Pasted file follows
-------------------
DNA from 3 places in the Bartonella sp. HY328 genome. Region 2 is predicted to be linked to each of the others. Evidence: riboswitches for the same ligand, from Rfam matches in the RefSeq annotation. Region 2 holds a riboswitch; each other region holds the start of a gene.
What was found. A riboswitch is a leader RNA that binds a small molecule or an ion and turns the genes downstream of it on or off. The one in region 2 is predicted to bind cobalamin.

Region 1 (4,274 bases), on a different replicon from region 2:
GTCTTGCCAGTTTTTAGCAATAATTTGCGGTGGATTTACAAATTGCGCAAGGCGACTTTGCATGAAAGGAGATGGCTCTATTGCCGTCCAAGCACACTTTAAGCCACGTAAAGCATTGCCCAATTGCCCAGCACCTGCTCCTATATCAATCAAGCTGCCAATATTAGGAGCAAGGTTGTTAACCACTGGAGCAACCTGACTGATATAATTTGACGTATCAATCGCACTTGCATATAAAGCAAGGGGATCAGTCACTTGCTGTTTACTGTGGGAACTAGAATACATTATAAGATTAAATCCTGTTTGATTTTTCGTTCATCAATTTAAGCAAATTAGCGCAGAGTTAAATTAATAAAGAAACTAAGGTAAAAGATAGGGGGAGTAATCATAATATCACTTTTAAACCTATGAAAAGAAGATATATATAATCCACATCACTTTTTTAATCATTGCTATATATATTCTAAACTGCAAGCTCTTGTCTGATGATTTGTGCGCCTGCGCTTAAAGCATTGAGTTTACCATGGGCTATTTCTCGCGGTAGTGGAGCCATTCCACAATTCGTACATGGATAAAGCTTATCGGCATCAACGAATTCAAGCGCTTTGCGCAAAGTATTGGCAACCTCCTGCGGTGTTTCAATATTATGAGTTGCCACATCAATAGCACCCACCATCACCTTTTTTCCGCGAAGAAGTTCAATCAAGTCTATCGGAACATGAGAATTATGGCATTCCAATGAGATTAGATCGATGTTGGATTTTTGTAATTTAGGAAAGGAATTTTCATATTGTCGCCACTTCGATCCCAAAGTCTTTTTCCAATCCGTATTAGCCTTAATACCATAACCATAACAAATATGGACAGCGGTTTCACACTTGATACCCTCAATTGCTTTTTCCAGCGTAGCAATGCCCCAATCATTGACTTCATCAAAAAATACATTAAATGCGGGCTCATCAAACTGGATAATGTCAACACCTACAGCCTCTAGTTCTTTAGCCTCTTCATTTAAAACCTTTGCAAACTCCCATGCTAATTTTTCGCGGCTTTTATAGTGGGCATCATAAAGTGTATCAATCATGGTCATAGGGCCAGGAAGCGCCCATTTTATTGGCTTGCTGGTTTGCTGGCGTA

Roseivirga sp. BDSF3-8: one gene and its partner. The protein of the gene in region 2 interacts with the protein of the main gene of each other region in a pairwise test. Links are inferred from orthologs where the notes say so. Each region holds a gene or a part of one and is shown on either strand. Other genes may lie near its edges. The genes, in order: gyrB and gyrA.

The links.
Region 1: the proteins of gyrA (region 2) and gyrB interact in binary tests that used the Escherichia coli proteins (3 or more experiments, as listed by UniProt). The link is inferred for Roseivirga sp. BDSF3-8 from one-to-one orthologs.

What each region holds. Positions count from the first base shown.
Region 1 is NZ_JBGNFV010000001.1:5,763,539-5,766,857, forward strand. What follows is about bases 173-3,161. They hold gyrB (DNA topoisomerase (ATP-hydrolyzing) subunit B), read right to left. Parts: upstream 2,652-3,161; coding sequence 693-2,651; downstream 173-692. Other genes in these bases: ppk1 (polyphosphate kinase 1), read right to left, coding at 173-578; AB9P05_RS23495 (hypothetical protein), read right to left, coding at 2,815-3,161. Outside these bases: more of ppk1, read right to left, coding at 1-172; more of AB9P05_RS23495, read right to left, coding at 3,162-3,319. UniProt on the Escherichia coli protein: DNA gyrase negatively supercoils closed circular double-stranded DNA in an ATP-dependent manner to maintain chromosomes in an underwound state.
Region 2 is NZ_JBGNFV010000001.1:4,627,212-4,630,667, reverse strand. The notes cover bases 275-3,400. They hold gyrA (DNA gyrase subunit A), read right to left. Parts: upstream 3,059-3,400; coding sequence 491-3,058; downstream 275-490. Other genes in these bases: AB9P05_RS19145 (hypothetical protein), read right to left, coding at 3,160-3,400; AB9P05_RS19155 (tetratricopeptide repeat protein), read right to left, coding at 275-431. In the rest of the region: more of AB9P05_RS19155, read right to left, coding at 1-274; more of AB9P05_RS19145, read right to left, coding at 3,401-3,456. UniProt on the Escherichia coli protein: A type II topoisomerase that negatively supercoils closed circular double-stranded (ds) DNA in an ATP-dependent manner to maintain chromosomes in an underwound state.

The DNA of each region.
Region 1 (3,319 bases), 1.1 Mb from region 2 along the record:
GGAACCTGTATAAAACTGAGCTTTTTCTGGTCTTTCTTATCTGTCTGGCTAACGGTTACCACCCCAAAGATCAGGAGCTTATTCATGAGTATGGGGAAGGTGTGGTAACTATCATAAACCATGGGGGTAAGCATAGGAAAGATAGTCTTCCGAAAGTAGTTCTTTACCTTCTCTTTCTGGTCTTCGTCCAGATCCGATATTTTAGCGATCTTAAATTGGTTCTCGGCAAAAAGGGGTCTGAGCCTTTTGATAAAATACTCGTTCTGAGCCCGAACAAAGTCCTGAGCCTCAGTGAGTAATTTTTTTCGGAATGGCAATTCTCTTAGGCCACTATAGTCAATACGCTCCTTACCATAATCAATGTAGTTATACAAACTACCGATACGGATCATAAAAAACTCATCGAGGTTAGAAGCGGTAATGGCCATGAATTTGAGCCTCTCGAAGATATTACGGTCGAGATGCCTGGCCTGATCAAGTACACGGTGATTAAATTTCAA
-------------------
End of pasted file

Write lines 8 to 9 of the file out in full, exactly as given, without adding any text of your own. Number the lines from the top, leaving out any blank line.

What each region holds. Positions count from the first base shown.
Region 1 is NZ_JBGNFV010000001.1:5,763,539-5,766,857, forward strand. What follows is about bases 173-3,161. They hold gyrB (DNA topoisomerase (ATP-hydrolyzing) subunit B), read right to left. Parts: upstream 2,652-3,161; coding sequence 693-2,651; downstream 173-692. Other genes in these bases: ppk1 (polyphosphate kinase 1), read right to left, coding at 173-578; AB9P05_RS23495 (hypothetical protein), read right to left, coding at 2,815-3,161. Outside these bases: more of ppk1, read right to left, coding at 1-172; more of AB9P05_RS23495, read right to left, coding at 3,162-3,319. UniProt on the Escherichia coli protein: DNA gyrase negatively supercoils closed circular double-stranded DNA in an ATP-dependent manner to maintain chromosomes in an underwound state.